Should be a fairly quick post this one.
I was shooting some footage to compare scene files, and I was out in full sun shooting a bunch of flowers in the garden. Now these large sensor cameras are fantastic in low light, but shooting shallow depth of field with a 50mm f1.4 lens was impossible in the bright sun of a spring afternoon.
I had a few choices,
- Change my aperture – stop down but I’ll lose my shallow depth of field
- Increase my shutter spec. But I wanted any motion to remain filmic so I stuck to 180 degrees on the shutter
- Turn the ISO down, but I was already on the lowest setting.
- Increase the neutral density filter setting. But it was already on 4 – the highest.
I don’t own a neutral density 4×4 filter for my matte box, but I do own an ND grad and a Polariser.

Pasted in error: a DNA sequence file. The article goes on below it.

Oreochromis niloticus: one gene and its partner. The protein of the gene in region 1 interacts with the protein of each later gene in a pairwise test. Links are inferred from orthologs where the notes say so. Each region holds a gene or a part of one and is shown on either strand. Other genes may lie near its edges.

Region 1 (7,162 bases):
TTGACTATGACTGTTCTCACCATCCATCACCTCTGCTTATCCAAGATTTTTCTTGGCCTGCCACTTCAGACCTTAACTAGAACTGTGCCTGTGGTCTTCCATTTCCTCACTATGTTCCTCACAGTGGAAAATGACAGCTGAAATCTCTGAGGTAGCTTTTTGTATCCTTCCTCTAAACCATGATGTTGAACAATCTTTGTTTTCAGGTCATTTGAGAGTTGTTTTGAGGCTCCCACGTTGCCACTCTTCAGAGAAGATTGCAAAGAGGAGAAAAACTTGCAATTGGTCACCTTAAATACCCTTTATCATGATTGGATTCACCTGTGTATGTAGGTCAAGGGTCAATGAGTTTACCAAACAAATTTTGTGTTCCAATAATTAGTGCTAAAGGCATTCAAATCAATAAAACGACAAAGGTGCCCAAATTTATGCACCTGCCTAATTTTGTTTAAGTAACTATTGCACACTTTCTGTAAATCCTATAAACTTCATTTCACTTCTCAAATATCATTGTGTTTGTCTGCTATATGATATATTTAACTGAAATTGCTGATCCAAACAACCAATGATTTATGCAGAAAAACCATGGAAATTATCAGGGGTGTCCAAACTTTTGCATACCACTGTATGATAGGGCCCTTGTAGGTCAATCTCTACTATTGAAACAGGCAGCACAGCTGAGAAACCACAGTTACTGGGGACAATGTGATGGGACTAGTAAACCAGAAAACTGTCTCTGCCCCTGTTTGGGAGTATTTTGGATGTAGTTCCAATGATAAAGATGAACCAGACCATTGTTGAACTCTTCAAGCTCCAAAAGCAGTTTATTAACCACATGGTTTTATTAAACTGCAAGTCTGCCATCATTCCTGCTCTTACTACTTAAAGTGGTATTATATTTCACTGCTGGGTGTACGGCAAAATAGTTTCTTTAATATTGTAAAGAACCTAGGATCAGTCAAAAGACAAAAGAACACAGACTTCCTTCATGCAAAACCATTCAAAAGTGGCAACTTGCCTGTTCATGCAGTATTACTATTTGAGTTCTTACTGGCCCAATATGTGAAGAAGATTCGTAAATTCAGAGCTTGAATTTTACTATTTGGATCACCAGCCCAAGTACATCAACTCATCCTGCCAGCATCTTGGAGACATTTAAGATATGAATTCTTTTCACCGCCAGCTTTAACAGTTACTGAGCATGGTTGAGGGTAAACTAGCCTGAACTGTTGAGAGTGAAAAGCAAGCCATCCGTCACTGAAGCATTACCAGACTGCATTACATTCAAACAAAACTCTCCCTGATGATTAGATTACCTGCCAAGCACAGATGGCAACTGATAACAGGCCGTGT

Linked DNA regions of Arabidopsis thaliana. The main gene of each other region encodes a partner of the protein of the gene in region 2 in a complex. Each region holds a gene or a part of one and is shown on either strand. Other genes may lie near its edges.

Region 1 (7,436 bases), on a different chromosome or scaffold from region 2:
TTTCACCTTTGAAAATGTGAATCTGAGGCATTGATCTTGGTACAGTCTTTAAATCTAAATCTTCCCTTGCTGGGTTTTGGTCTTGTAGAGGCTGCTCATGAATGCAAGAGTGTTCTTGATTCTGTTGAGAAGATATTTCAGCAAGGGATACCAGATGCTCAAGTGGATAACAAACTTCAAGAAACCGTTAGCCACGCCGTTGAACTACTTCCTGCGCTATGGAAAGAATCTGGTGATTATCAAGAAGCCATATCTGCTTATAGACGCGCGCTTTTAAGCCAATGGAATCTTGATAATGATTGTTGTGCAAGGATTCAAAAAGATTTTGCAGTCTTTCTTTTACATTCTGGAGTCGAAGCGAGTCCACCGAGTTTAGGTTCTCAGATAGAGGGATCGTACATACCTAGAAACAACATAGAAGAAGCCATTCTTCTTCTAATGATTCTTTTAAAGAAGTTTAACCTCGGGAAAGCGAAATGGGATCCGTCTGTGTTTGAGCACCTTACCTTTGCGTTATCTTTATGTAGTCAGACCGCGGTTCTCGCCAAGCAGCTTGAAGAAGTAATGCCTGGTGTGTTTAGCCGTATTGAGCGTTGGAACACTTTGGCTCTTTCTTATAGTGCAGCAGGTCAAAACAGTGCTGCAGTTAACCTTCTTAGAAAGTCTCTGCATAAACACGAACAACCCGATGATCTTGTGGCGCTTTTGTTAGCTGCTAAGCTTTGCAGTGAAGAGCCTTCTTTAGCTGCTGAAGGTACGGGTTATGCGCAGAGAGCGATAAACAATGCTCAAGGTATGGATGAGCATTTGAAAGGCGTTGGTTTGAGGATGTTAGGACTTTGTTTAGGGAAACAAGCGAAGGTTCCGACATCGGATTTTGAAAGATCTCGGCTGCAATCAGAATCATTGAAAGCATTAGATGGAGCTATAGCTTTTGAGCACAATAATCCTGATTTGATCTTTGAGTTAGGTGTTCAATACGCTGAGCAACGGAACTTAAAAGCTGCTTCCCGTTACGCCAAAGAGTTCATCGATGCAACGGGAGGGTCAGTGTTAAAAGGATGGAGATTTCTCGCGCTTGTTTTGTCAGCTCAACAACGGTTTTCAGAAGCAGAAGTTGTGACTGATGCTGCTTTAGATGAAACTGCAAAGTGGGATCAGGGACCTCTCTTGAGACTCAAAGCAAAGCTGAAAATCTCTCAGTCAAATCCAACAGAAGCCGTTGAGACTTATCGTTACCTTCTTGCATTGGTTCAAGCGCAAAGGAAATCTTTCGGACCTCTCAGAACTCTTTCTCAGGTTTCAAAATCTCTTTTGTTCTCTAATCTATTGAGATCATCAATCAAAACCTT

I’d forgotten that the polariser can take a stop or two of light out of your scene, so with this added, I was able to get the exposure I wanted.
An exercise in exposure control in direct sunlight with the Panasonic AF101 and a Sigma 50mm f1.4 lens.
A note on polarising filters
If you don’t know, a polarising filter filters out the polarising component of skylight. Reducing reflections and increasing contrast.
For the science, take a look on Wikipedia here Polarising Filters
You can see it working on the reflections in these pictures:
More eye candy for you here:
With the Polarising filter and the ND Grad combined, you can turn a typical boring sky shot into something a little less boring. These two pictures are straight out of the camera and haven’t been colour corrected. I tweaked the white balance a bit on the lower shot though.
I hope this is useful in some way. For a lot of people, it may be kind of basic, but hopefully there may be people out there that find it helpful.
If that’s you, then please comment or tweet this link – that’ll be fab!
Thanks – until next time. Scene files…